NASA Astronaut Cady Coleman on ‘Gravity’ Oscar Win


NASA Astronaut Cady Coleman congratulates the cast and crew of the Academy Award-winning film “Gravity” on their achievement. Coleman lived aboard the International Space Station during Expedition 27, while “Gravity” was being filmed, and spoke with the film’s star, Sandra Bullock, from space. Coleman thanks the filmmakers for “sharing that world and that view with everyone.”

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  1. I fully understand NASA's need to get all the help they can in getting a disinterested public with a short memory and even shorter attention span interested in space exploration.

    But give me a break! That movie is so technically inaccurate on so many levels it is hard to believe they could have gotten that much wrong about a subject that can so easily be fact checked. Movies that aspire to be taken seriously should inform people while they entertain them, not misinform them.

    Bullock's character freaking out and loosing it so often, and her emotional problems in dealing with the loss of her child? On a Shuttle mission? Really? A medical doctor working on Hubble? All the clowning around? Hubble and the ISS in close proximity? The debris used for the whole bases of the plot, hitting every 90 minutes? All the items floating around freely in the ISS? Using a fire extinguisher to maneuver in space? Not so easy, and a novice! Being out in space in the Russian suite (obviously not pressurized) with no umbilical and no life support pack? Getting to the Chinese station (not as big as pictured and no where near ISS or Hubble) in Soyuz just by aiming and firing the landing engines? Flying the Chinese craft by playing "ini mini mini mo" with the buttons? Right! The ping pong paddle and ball on the Chinese station? A bit stereotypical.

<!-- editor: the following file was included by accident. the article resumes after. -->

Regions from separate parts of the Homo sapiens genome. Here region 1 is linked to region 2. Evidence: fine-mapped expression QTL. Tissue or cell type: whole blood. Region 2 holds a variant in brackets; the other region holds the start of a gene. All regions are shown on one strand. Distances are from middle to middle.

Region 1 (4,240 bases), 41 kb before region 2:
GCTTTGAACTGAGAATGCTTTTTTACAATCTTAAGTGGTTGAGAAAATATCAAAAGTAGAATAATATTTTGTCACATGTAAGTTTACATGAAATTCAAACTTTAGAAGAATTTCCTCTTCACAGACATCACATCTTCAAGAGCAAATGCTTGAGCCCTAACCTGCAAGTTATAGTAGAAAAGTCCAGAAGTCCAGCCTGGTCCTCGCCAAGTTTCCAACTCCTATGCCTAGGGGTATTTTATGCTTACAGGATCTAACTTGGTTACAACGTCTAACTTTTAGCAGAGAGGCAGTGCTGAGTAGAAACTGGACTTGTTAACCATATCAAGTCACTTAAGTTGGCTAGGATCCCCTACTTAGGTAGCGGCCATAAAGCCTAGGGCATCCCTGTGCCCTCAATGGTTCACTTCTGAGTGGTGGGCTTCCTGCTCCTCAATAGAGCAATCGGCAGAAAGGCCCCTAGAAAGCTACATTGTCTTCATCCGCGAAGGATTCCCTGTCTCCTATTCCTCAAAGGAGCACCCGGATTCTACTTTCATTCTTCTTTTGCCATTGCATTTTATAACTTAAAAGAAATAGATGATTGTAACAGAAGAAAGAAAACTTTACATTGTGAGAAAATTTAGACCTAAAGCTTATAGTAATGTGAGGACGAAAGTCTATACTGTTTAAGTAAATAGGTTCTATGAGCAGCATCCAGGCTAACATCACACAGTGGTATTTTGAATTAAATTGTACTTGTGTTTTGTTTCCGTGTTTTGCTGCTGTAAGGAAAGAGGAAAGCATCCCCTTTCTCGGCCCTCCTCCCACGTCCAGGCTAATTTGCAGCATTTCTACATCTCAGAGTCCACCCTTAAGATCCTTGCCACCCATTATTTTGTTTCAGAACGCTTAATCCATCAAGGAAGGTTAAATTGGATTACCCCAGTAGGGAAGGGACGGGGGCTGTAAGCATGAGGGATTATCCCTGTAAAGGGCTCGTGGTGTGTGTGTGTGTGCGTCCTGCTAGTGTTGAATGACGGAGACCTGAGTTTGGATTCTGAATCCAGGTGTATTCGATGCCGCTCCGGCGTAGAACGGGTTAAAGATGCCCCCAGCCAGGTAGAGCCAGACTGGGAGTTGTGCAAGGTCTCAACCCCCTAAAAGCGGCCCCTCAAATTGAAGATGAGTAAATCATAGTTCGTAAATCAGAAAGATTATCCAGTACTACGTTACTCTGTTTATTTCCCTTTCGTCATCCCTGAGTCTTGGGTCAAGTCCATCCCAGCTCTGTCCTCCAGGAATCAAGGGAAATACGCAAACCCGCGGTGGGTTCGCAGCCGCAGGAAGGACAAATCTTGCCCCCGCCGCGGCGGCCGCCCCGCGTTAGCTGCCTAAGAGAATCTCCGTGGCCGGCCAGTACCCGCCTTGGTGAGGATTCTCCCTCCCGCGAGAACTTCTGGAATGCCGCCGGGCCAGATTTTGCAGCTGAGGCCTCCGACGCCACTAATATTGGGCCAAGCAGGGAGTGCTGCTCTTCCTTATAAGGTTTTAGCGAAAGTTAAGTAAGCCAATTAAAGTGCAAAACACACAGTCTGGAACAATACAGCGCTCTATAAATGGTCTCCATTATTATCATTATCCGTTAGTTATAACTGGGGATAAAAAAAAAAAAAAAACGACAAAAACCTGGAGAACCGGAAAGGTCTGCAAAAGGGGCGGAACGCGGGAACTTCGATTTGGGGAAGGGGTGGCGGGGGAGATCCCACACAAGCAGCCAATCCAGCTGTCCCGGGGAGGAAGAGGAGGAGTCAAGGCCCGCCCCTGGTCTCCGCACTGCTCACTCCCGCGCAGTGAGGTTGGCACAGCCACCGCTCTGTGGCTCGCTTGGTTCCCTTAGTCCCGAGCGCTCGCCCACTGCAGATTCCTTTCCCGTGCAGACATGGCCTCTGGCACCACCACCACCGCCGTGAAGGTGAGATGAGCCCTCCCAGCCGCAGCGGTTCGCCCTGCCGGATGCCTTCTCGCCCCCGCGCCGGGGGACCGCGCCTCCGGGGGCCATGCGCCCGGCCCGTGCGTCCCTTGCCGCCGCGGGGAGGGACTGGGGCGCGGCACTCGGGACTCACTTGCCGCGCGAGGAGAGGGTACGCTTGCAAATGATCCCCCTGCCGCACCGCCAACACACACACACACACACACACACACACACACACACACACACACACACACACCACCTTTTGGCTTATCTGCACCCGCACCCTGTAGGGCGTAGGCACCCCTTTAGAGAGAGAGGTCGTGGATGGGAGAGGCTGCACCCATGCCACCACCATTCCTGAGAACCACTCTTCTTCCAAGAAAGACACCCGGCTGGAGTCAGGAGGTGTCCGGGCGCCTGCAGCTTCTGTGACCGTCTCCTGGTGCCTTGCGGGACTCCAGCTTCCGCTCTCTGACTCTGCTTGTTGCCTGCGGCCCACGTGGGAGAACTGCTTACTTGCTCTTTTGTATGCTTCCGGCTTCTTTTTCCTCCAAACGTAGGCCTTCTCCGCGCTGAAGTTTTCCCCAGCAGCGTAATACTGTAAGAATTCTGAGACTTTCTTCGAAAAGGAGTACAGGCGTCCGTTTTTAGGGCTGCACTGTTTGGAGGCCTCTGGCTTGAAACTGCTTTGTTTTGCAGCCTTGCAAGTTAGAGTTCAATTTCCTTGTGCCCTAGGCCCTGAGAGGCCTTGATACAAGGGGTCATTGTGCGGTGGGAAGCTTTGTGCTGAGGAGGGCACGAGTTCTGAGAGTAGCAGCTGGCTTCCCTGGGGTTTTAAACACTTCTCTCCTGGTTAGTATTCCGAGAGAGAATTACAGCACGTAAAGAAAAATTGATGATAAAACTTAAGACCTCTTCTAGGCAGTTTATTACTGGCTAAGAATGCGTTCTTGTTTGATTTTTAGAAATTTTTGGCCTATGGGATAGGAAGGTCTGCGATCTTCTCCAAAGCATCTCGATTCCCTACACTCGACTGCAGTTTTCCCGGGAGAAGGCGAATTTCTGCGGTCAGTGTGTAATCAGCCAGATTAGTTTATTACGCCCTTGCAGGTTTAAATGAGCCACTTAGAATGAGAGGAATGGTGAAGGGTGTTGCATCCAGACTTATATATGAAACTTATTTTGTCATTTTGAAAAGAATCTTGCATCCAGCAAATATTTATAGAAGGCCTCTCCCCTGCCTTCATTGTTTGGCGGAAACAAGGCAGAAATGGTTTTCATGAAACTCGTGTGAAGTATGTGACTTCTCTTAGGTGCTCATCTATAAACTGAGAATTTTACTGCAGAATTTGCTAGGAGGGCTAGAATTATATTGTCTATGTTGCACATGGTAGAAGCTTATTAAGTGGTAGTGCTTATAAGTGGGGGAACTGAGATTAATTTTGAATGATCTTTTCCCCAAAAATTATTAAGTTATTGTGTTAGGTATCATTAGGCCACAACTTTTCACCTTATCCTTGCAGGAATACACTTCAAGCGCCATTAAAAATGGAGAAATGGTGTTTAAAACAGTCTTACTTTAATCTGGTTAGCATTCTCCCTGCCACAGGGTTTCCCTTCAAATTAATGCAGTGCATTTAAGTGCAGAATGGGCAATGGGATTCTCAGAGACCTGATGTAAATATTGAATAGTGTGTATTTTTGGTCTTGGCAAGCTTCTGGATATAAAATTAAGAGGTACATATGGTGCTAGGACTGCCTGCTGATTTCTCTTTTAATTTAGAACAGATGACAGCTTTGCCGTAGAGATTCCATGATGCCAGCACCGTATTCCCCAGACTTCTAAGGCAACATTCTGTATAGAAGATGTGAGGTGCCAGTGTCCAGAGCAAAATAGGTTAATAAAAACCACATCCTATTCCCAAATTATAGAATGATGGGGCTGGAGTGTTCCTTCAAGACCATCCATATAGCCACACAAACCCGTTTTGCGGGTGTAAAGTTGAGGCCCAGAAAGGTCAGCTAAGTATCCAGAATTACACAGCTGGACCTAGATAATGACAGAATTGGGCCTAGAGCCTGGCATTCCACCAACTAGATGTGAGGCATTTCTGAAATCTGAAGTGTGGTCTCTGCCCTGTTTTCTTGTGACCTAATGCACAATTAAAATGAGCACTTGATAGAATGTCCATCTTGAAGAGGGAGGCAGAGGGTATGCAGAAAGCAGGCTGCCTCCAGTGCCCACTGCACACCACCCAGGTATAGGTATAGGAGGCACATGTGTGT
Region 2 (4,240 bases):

There are some things they can be given a pass on, like the actual difficulty in grasping with "pressurized gloves" on and the lack of the liquid filled cooling garment worn under the EVA suite when she got out of the suite. But 70% of the plot depends on things that are grossly inaccurate or implausible. The way the plot was going, I was surprised she was not attacked by a snake or a crocodile when she was in the water. 

    Finally, if you are doing "Superman" "The Transformers" "Thor" etc. accuracy and plausibility are no big thing because it is pure fantasy and not to be taken seriously. But if you want to be taken seriously, then at least look like you tried to get the big stuff right! If you write a serious plot that requires you to fudge on so many technical facts, it is just weak! I thought it was an insult to my intelligence!

    As is so often the case, the sound and visual effects were incredible, and it seems that is all it takes to entertain and make money, along with plenty of stunts and stuff blowing up!

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